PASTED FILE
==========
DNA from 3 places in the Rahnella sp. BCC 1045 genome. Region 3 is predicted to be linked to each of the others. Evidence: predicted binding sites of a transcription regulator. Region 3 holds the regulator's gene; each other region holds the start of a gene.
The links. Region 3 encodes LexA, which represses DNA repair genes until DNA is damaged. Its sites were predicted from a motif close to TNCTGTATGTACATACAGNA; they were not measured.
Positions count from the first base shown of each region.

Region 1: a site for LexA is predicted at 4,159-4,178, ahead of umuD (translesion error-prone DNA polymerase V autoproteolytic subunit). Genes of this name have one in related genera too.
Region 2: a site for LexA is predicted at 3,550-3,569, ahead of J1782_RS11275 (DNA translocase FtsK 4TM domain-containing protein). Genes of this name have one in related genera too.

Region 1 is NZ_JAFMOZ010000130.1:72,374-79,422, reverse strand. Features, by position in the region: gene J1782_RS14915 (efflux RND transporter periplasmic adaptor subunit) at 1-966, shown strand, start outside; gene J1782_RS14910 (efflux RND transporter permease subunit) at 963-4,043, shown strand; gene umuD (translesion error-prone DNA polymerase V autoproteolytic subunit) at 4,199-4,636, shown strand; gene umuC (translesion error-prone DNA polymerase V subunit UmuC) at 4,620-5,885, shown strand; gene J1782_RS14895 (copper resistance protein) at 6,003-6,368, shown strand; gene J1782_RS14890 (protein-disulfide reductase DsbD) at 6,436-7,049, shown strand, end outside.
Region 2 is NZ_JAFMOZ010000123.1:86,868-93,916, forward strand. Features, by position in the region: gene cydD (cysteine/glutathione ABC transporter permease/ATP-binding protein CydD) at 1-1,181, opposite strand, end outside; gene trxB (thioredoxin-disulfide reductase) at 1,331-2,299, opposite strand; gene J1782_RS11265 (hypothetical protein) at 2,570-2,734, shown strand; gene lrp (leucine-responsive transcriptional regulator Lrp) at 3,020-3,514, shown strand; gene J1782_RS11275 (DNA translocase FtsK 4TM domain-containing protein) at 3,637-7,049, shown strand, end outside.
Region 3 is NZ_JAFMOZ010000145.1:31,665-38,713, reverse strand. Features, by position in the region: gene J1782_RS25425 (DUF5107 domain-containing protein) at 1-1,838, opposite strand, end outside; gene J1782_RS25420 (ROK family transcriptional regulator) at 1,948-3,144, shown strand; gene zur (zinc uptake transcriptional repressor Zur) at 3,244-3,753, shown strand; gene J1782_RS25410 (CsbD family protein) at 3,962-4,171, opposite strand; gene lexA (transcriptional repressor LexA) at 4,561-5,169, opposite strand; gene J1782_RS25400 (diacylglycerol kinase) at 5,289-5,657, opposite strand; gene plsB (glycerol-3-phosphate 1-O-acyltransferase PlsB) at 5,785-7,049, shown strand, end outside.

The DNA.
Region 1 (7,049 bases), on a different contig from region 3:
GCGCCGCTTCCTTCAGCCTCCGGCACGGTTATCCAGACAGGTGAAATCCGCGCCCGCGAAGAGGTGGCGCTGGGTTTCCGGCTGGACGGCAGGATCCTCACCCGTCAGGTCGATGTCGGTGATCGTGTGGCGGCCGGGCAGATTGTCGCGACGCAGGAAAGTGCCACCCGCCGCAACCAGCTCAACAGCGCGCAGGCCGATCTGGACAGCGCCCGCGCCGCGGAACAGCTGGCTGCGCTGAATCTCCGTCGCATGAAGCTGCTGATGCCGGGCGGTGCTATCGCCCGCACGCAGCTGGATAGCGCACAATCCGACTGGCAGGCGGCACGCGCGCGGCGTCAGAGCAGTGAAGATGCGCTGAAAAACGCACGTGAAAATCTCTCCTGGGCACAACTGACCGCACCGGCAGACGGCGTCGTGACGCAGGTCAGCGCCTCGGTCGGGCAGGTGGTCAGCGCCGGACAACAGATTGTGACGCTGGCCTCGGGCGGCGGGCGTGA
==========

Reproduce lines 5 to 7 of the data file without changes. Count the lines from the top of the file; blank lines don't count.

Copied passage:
Region 2: a site for LexA is predicted at 3,550-3,569, ahead of J1782_RS11275 (DNA translocase FtsK 4TM domain-containing protein). Genes of this name have one in related genera too.

Region 1 is NZ_JAFMOZ010000130.1:72,374-79,422, reverse strand. Features, by position in the region: gene J1782_RS14915 (efflux RND transporter periplasmic adaptor subunit) at 1-966, shown strand, start outside; gene J1782_RS14910 (efflux RND transporter permease subunit) at 963-4,043, shown strand; gene umuD (translesion error-prone DNA polymerase V autoproteolytic subunit) at 4,199-4,636, shown strand; gene umuC (translesion error-prone DNA polymerase V subunit UmuC) at 4,620-5,885, shown strand; gene J1782_RS14895 (copper resistance protein) at 6,003-6,368, shown strand; gene J1782_RS14890 (protein-disulfide reductase DsbD) at 6,436-7,049, shown strand, end outside.
Region 2 is NZ_JAFMOZ010000123.1:86,868-93,916, forward strand. Features, by position in the region: gene cydD (cysteine/glutathione ABC transporter permease/ATP-binding protein CydD) at 1-1,181, opposite strand, end outside; gene trxB (thioredoxin-disulfide reductase) at 1,331-2,299, opposite strand; gene J1782_RS11265 (hypothetical protein) at 2,570-2,734, shown strand; gene lrp (leucine-responsive transcriptional regulator Lrp) at 3,020-3,514, shown strand; gene J1782_RS11275 (DNA translocase FtsK 4TM domain-containing protein) at 3,637-7,049, shown strand, end outside.